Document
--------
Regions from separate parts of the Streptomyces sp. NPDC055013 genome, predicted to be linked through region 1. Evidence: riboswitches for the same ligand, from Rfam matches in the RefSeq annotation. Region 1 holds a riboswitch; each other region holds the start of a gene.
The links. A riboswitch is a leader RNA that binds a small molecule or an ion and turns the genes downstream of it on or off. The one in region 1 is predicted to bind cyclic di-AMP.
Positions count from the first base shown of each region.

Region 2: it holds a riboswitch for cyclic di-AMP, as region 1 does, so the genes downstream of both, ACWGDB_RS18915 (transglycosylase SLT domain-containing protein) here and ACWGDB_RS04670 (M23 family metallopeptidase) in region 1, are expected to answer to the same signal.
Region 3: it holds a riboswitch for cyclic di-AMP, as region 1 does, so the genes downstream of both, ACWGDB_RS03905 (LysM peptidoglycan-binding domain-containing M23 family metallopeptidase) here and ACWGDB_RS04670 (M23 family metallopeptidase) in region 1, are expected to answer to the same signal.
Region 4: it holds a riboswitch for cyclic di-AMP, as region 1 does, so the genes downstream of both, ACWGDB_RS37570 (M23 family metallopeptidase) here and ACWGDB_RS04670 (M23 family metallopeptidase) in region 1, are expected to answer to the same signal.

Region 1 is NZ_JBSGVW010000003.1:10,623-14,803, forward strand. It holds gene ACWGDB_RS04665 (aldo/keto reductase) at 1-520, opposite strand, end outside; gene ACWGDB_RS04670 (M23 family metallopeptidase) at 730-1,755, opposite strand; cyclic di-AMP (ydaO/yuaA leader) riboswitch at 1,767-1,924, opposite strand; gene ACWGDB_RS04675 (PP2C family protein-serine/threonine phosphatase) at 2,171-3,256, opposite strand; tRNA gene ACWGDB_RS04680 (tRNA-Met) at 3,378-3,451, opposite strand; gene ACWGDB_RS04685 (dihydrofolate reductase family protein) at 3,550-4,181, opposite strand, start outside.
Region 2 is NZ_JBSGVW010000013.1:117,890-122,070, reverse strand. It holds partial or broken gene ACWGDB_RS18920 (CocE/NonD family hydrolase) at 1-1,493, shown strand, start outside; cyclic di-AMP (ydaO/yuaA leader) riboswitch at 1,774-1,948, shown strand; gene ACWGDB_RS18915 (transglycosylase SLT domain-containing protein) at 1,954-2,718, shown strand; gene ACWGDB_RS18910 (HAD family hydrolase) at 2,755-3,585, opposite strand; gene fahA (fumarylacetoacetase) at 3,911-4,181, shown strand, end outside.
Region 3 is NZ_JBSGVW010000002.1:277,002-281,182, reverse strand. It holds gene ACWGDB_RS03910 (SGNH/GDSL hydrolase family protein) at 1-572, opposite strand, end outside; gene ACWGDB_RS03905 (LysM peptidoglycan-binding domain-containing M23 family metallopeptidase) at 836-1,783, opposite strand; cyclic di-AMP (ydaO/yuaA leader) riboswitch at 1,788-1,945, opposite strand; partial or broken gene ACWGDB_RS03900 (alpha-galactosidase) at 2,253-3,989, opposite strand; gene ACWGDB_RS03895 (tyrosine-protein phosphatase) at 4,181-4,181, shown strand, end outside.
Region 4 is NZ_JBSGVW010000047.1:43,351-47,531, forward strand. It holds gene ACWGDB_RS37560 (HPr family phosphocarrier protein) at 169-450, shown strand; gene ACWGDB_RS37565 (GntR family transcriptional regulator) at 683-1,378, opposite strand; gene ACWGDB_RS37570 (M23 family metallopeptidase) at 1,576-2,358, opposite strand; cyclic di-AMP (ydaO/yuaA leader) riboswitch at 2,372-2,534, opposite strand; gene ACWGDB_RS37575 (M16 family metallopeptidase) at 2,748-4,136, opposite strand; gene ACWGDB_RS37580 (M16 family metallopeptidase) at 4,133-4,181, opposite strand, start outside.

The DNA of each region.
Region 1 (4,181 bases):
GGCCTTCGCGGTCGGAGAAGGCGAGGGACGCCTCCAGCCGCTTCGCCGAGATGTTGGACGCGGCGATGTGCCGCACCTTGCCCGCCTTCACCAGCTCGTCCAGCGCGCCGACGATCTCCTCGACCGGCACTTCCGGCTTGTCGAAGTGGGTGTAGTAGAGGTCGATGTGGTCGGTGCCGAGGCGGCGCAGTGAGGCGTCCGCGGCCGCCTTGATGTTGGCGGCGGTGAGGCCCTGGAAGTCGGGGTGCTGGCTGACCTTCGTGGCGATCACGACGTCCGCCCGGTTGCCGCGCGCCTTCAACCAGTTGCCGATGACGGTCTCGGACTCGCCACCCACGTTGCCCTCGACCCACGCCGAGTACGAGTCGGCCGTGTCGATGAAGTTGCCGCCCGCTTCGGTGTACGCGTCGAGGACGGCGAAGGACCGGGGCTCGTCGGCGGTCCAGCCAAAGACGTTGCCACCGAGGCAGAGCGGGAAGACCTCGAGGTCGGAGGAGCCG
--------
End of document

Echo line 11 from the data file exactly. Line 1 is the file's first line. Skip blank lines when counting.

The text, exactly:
The DNA of each region.